A great story from the Colorado Independent's John Tomasic late Friday explores another significant problem for GOP U.S. Senate primary contender Amy Stephens. Despite a growing amount of support for Stephens from local GOP insiders (and, most suspect, DC-based Republican heavies like the National Republican Senatorial Committee), Stephens' candidacy has failed to gain traction with rank-and-file Republicans. A major reason for this is Stephens' support in the Colorado legislature for Senate Bill 11-200, the bill that created Colorado's new health insurance exchange. Even though Colorado's health insurance exchange appears to be working well after a rough start, and was supported by business interests across the state in addition to Democrats, its origins as a key part of the Affordable Care Act, a.k.a. Obamacare has made the insurance exchange a critical liability for Stephens with GOP primary voters.
And as Tomasic of the Independent reports, "Amycare" isn't the only base relations hurdle for Stephens:
It’s in [the context of "Amycare"] that, when Udall announced at the end of last year that he had helped negotiate the end to the rough eight-year battle around the U.S. Army’s proposal to expand its Pinon Canyon training site in southeastern Colorado, the Stephens campaign must have breathed a sigh of relief. Because, as far as conservative Colorado voters go, Stephens was on the wrong side of that litmus-test issue, too.
Ranchers have worked the wide brushland around Pinon Canyon for generations. And for nearly a decade, they watched with grave concern and growing anger as the Army sought to acquire enormous swaths of the area for its expansion plans. The ranchers had good reason to be wary.
The existing 240,000-acre maneuvering ground was seized by the Army in the 1980s through eminent domain from residents who refused to sell. It was a bitter pill to swallow at the time but it seemed only an early small dose of a larger toxic prescription when in the mid 2000s the Army floated a proposal to gobble up 7 million more acres and establish the largest training site in the country. The plan would have bought out or seized acreage from an estimated 17,000 landowners, according to government documents…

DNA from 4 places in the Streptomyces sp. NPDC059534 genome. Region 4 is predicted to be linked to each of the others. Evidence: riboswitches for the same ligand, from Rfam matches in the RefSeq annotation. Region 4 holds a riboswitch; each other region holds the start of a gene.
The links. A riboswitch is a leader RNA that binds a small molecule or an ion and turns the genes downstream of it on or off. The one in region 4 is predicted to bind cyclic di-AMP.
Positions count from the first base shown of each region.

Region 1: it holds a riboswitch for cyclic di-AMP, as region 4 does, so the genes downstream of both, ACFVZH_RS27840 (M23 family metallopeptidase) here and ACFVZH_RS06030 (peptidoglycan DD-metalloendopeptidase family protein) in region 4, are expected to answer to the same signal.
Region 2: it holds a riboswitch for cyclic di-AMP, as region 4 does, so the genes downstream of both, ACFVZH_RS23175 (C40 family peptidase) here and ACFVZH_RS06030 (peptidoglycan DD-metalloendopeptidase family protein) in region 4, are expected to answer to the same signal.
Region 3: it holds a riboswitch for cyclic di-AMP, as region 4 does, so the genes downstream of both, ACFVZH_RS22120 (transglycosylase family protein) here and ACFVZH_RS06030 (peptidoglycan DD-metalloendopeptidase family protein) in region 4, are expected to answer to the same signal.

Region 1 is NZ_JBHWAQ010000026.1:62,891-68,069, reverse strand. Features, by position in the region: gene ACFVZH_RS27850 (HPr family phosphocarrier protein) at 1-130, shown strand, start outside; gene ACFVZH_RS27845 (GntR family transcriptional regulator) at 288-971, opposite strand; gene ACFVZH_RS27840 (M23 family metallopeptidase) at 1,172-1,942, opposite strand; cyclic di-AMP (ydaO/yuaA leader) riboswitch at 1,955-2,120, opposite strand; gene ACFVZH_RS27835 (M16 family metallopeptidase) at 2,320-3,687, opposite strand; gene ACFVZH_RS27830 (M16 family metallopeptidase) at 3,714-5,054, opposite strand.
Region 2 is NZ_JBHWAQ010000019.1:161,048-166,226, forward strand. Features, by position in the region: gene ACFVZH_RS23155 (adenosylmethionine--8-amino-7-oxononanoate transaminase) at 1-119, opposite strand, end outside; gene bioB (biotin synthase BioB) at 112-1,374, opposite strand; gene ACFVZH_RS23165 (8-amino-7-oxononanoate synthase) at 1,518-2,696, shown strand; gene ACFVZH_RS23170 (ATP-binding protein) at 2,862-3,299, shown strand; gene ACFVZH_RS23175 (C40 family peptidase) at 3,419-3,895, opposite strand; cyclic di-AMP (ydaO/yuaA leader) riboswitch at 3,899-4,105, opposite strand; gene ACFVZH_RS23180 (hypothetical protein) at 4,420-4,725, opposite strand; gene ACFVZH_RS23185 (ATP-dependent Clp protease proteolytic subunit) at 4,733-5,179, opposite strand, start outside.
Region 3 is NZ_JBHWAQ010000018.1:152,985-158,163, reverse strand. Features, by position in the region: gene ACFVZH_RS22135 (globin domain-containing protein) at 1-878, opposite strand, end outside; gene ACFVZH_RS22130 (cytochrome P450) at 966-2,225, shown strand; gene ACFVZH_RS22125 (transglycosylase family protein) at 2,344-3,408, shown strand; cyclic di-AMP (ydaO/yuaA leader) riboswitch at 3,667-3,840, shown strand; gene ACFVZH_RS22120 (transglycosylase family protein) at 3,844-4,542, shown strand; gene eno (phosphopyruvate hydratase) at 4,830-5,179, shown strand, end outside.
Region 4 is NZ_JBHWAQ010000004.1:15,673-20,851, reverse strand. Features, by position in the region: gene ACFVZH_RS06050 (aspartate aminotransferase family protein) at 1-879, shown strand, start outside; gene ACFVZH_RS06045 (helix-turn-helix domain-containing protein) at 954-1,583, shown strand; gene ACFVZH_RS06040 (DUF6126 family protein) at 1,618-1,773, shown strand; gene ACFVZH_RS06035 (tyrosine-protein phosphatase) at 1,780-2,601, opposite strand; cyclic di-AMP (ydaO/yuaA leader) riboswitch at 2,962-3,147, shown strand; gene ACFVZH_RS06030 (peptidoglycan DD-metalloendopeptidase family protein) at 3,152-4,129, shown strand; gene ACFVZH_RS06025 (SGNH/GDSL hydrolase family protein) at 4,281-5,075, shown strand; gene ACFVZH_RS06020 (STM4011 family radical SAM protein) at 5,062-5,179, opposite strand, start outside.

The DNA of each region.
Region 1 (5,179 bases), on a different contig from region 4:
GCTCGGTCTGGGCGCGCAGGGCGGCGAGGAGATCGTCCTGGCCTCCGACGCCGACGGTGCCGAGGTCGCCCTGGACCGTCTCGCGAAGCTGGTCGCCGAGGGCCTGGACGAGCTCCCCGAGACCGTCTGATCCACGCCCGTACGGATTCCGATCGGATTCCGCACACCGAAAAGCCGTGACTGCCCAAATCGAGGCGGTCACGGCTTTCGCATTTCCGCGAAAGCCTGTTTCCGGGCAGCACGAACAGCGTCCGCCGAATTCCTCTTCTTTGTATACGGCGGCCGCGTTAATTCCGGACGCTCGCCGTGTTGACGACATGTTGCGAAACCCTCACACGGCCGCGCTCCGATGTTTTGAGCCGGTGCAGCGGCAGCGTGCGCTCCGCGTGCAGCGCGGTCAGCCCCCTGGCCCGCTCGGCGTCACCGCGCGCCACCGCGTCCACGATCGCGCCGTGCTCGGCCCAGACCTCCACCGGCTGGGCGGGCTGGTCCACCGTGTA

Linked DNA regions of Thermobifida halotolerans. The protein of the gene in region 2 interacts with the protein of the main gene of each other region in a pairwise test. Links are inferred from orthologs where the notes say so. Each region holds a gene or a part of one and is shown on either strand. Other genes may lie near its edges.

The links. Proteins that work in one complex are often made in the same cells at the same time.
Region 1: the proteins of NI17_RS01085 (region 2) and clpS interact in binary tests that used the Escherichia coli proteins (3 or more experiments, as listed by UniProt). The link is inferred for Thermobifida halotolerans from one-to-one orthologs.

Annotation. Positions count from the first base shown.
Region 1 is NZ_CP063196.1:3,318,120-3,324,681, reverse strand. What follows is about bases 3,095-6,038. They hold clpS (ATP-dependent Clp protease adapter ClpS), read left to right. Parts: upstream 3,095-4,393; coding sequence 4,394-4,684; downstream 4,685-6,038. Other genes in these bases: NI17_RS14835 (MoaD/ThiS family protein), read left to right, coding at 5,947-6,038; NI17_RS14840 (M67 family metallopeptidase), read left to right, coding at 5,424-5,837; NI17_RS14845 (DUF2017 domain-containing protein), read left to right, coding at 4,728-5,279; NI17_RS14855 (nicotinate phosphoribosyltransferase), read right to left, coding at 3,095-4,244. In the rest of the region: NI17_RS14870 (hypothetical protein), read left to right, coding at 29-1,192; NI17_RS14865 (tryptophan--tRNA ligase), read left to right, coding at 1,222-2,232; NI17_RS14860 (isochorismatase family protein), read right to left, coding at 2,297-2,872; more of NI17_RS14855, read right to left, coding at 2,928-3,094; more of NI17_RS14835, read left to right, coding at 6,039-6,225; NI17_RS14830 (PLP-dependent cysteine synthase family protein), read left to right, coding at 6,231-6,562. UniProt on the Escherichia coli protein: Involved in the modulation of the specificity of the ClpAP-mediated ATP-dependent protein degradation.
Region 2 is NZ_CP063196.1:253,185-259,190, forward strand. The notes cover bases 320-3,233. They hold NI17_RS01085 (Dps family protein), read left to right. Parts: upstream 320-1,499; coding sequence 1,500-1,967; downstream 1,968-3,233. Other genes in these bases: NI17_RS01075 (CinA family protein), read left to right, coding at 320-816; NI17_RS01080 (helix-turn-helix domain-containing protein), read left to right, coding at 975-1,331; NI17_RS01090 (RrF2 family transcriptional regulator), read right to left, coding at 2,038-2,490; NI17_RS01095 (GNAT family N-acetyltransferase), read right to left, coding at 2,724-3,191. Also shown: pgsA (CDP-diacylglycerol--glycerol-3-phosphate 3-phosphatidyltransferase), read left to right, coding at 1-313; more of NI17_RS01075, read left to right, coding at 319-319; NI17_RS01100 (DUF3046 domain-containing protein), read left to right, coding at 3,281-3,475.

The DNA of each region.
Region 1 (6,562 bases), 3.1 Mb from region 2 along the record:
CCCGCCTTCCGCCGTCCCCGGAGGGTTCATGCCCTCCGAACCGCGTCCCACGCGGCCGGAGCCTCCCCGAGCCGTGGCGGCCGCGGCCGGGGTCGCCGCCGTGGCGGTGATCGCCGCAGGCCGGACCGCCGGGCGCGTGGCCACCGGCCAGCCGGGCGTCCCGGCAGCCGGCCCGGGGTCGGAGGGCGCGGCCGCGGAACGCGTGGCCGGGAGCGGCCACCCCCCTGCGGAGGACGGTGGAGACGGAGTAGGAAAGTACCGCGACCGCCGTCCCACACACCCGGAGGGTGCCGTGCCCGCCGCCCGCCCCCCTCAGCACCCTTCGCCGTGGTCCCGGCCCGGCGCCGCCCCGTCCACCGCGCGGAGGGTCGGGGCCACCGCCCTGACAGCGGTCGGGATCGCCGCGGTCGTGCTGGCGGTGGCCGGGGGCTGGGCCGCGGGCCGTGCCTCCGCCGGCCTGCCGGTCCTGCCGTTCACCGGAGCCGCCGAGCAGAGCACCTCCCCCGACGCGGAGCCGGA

State legislators introduced bills aimed at prohibiting the Army from using eminent domain to condemn and seize land around the site. In 2009, a bill to prevent the state from even leasing land in the area split Republicans at the capitol. Stephens, an El Paso Republican, was one of only 17 members of the House to vote against the bill. [Pols emphasis]
Tomasic cites the example of then-GOP gubernatorial candidate Scott McInnis, who also sided back in 2009 with El Paso County military supporters against landowners in southeast Colorado to support the expansion of Pinon Canyon. We took note of McInnis' choice of the Army over private property rights at the time, and McInnis' primary opponents hammered him over the issue with Republican voters. Local voters in turn promised to never support McInnis. And this 2009 vote wasn't the only stand taken by Rep. Stephens against landowners in Pinon Canyon. In 2007, Stephens was one of just a few representatives to vote against House Bill 07-1069, a bill withdrawing the state's consent for Pinon Canyon to expand. That bill was signed into law by Gov. Bill Ritter.
Last November, incumbent Democratic Sen. Mark Udall took action to end concerns over the expansion of the Pinon Canyon Maneuver Site for the long term. From his statement:
Mark Udall, who serves on the U.S. Senate Armed Services Committee, and Assistant Secretary of the Army Katherine Hammack announced today that the U.S. Army will not seek to expand the Pinon Canyon Maneuver Site and will withdraw its request for a land acquisition waiver that had been a longstanding concern for area residents. The Army's decision followed a request by Udall to study the issue and ends years of uncertainty over the possibility that the Army would expand its footprint at the site. The announcement came as Udall, Hammack and southern Colorado leaders met today following months of negotiations.
"This announcement is a win for Southern Colorado ranchers and residents who have long worried that they could be displaced from their land if the Pinon Canyon Maneuver Site were to be expanded. It's also helpful for Fort Carson soldiers who need assured access to the existing maneuver site to prepare for combat. And by proving that we can put aside our differences to resolve controversial issues for the good of all, it's a big win for Colorado," Udall said.
Sen. Udall's actions have by all accounts settled the issue of Pinon Canyon for the foreseeable future, and on the side of landowners who made their cause a focus for property rights supporters across the state. Outside the military bastion of El Paso County, property rights are sacrosanct among conservative Republicans. There is a strong crossover between private property rights activism and conservatism, so much that even ex-Rep. Marilyn Musgrave and her successor Rep. Cory Gardner have fought the Army over Pinon Canyon. That's we we always believed McInnis made a terrible mistake siding with the Army over landowners.
And now, like it or not, it's Amy Stephens' mistake too.